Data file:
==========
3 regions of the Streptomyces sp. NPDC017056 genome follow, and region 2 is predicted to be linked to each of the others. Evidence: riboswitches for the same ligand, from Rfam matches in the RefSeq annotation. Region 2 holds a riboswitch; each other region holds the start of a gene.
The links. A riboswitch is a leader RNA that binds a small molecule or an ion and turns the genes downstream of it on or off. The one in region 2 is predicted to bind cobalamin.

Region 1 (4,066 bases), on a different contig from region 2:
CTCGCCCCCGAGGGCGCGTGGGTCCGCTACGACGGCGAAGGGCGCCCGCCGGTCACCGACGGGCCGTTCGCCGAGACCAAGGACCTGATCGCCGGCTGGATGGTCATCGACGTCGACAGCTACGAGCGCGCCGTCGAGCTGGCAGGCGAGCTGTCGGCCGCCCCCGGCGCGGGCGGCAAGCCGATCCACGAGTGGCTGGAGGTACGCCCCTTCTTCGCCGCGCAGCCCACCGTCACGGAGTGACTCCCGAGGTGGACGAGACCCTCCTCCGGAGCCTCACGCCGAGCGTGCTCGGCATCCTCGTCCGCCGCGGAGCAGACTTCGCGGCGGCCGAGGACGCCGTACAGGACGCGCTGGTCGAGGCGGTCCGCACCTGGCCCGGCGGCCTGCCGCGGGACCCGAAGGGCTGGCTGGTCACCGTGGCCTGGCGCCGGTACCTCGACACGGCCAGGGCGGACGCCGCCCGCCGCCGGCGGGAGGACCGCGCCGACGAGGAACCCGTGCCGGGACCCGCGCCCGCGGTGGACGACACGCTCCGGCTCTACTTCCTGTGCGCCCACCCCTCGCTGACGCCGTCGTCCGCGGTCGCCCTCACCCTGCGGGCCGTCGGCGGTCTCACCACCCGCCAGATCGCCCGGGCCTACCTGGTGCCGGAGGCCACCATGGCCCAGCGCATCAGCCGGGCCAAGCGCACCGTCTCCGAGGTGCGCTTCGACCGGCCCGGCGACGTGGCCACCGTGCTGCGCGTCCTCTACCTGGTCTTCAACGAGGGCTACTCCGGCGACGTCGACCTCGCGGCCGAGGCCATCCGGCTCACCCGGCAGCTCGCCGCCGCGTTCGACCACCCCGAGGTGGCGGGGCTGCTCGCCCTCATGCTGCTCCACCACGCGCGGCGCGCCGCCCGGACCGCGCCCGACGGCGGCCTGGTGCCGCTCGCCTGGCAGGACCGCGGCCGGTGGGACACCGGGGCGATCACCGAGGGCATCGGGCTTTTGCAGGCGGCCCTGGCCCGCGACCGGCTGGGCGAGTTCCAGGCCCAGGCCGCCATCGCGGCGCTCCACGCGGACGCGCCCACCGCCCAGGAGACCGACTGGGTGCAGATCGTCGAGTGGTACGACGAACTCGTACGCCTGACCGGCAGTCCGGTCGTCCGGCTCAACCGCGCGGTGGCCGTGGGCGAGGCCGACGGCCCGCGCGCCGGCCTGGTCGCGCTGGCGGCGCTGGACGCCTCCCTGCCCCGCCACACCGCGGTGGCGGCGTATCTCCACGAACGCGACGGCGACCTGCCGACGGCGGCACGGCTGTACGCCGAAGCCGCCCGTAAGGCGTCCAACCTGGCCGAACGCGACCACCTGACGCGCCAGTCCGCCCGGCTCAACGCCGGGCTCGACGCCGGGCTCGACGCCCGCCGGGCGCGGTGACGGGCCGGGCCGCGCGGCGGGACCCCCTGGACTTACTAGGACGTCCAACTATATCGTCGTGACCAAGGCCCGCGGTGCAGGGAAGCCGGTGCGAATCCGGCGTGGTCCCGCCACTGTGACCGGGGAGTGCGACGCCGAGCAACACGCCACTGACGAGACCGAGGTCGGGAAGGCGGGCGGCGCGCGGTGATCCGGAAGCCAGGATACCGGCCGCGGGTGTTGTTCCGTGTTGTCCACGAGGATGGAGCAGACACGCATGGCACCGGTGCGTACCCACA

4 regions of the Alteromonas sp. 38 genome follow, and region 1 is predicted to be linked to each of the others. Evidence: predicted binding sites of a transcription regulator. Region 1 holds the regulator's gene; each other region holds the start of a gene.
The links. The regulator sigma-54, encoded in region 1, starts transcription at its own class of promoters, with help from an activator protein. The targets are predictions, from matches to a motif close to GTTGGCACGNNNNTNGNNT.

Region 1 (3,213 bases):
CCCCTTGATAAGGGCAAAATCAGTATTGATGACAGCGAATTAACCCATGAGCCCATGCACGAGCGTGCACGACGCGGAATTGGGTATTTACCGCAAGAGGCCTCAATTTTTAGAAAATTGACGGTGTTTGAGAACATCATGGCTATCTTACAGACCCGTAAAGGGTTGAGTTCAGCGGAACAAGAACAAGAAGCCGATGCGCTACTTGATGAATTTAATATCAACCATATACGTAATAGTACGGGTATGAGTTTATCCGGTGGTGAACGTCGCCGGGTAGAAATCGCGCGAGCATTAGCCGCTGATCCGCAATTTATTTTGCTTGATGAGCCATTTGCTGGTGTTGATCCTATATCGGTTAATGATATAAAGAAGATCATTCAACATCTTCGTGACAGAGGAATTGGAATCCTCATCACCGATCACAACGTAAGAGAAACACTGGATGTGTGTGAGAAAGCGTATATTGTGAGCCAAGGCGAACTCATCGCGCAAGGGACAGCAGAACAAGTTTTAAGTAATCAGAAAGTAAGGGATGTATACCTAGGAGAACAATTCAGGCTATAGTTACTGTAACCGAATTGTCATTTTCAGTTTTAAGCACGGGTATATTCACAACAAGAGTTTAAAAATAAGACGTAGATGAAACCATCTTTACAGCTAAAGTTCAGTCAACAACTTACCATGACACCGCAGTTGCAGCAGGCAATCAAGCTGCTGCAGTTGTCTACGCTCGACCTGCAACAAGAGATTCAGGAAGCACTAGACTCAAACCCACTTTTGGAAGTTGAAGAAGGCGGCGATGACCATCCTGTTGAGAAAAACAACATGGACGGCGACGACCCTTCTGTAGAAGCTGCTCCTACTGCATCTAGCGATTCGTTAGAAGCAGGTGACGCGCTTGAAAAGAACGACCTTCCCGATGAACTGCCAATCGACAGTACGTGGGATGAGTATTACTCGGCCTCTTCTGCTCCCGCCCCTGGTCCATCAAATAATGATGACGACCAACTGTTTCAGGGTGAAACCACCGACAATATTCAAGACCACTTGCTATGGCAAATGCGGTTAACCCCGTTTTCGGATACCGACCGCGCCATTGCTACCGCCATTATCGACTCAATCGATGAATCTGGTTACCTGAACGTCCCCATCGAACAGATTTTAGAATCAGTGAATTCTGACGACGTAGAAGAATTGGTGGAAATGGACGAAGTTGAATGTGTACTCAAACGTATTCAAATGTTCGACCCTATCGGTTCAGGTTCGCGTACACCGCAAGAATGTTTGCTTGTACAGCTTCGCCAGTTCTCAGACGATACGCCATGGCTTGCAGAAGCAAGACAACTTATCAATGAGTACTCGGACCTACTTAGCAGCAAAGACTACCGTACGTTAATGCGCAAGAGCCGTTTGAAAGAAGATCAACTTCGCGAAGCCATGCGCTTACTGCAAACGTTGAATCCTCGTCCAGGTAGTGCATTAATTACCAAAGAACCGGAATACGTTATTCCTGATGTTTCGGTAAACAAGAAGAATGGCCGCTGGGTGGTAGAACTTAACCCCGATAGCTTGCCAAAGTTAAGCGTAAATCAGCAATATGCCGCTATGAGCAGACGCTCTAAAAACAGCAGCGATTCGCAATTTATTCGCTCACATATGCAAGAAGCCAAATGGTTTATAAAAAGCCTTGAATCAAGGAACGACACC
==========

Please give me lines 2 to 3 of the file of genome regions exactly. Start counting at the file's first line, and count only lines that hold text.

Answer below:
The links. A riboswitch is a leader RNA that binds a small molecule or an ion and turns the genes downstream of it on or off. The one in region 2 is predicted to bind cobalamin.

Region 1 (4,066 bases), on a different contig from region 2: